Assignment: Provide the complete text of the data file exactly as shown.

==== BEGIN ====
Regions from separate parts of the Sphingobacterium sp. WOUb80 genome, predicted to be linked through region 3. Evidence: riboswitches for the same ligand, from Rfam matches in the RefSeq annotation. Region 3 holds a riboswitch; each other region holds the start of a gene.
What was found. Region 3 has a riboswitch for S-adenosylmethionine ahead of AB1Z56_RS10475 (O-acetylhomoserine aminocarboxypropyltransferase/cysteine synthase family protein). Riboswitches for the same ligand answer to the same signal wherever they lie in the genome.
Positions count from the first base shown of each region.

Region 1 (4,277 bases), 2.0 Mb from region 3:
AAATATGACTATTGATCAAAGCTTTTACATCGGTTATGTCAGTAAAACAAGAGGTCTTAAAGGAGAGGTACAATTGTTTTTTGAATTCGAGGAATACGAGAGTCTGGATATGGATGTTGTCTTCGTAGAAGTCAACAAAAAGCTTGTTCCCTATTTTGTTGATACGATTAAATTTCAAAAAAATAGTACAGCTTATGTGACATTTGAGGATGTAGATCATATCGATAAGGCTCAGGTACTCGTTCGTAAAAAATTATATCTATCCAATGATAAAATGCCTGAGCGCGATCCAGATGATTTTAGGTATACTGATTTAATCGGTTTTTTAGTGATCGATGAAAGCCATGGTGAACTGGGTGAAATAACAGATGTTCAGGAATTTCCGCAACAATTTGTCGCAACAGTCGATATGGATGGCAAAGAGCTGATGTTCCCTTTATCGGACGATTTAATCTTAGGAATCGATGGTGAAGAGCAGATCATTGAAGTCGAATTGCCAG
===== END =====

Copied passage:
Regions from separate parts of the Sphingobacterium sp. WOUb80 genome, predicted to be linked through region 3. Evidence: riboswitches for the same ligand, from Rfam matches in the RefSeq annotation. Region 3 holds a riboswitch; each other region holds the start of a gene.
What was found. Region 3 has a riboswitch for S-adenosylmethionine ahead of AB1Z56_RS10475 (O-acetylhomoserine aminocarboxypropyltransferase/cysteine synthase family protein). Riboswitches for the same ligand answer to the same signal wherever they lie in the genome.
Positions count from the first base shown of each region.

Region 1 (4,277 bases), 2.0 Mb from region 3:
AAATATGACTATTGATCAAAGCTTTTACATCGGTTATGTCAGTAAAACAAGAGGTCTTAAAGGAGAGGTACAATTGTTTTTTGAATTCGAGGAATACGAGAGTCTGGATATGGATGTTGTCTTCGTAGAAGTCAACAAAAAGCTTGTTCCCTATTTTGTTGATACGATTAAATTTCAAAAAAATAGTACAGCTTATGTGACATTTGAGGATGTAGATCATATCGATAAGGCTCAGGTACTCGTTCGTAAAAAATTATATCTATCCAATGATAAAATGCCTGAGCGCGATCCAGATGATTTTAGGTATACTGATTTAATCGGTTTTTTAGTGATCGATGAAAGCCATGGTGAACTGGGTGAAATAACAGATGTTCAGGAATTTCCGCAACAATTTGTCGCAACAGTCGATATGGATGGCAAAGAGCTGATGTTCCCTTTATCGGACGATTTAATCTTAGGAATCGATGGTGAAGAGCAGATCATTGAAGTCGAATTGCCAG